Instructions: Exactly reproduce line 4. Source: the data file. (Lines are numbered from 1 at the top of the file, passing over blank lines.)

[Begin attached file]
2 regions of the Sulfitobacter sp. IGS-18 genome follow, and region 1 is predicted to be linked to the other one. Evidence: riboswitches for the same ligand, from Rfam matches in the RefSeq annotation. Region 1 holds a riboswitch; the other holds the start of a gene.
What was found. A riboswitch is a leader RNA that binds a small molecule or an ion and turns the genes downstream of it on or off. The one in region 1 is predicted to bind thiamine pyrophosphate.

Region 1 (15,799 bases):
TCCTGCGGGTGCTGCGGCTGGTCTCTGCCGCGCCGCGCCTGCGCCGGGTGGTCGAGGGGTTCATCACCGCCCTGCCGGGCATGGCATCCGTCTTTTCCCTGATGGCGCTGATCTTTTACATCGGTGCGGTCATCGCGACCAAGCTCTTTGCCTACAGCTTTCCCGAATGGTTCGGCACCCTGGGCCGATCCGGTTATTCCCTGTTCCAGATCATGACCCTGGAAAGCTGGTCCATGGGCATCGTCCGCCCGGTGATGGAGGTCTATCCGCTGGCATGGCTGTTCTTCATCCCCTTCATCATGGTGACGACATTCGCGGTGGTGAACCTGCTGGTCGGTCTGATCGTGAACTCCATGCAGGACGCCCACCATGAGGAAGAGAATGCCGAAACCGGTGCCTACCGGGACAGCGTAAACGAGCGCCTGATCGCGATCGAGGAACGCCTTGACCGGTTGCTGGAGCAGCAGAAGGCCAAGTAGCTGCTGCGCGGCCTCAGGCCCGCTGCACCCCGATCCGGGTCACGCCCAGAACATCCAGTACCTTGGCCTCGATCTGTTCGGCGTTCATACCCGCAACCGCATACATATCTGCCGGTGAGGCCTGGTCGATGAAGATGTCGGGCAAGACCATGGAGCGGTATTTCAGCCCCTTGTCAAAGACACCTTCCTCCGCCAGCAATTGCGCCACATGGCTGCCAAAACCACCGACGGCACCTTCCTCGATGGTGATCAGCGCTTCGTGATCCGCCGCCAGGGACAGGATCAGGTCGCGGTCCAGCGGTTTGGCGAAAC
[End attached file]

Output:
TCCTGCGGGTGCTGCGGCTGGTCTCTGCCGCGCCGCGCCTGCGCCGGGTGGTCGAGGGGTTCATCACCGCCCTGCCGGGCATGGCATCCGTCTTTTCCCTGATGGCGCTGATCTTTTACATCGGTGCGGTCATCGCGACCAAGCTCTTTGCCTACAGCTTTCCCGAATGGTTCGGCACCCTGGGCCGATCCGGTTATTCCCTGTTCCAGATCATGACCCTGGAAAGCTGGTCCATGGGCATCGTCCGCCCGGTGATGGAGGTCTATCCGCTGGCATGGCTGTTCTTCATCCCCTTCATCATGGTGACGACATTCGCGGTGGTGAACCTGCTGGTCGGTCTGATCGTGAACTCCATGCAGGACGCCCACCATGAGGAAGAGAATGCCGAAACCGGTGCCTACCGGGACAGCGTAAACGAGCGCCTGATCGCGATCGAGGAACGCCTTGACCGGTTGCTGGAGCAGCAGAAGGCCAAGTAGCTGCTGCGCGGCCTCAGGCCCGCTGCACCCCGATCCGGGTCACGCCCAGAACATCCAGTACCTTGGCCTCGATCTGTTCGGCGTTCATACCCGCAACCGCATACATATCTGCCGGTGAGGCCTGGTCGATGAAGATGTCGGGCAAGACCATGGAGCGGTATTTCAGCCCCTTGTCAAAGACACCTTCCTCCGCCAGCAATTGCGCCACATGGCTGCCAAAACCACCGACGGCACCTTCCTCGATGGTGATCAGCGCTTCGTGATCCGCCGCCAGGGACAGGATCAGGTCGCGGTCCAGCGGTTTGGCGAAAC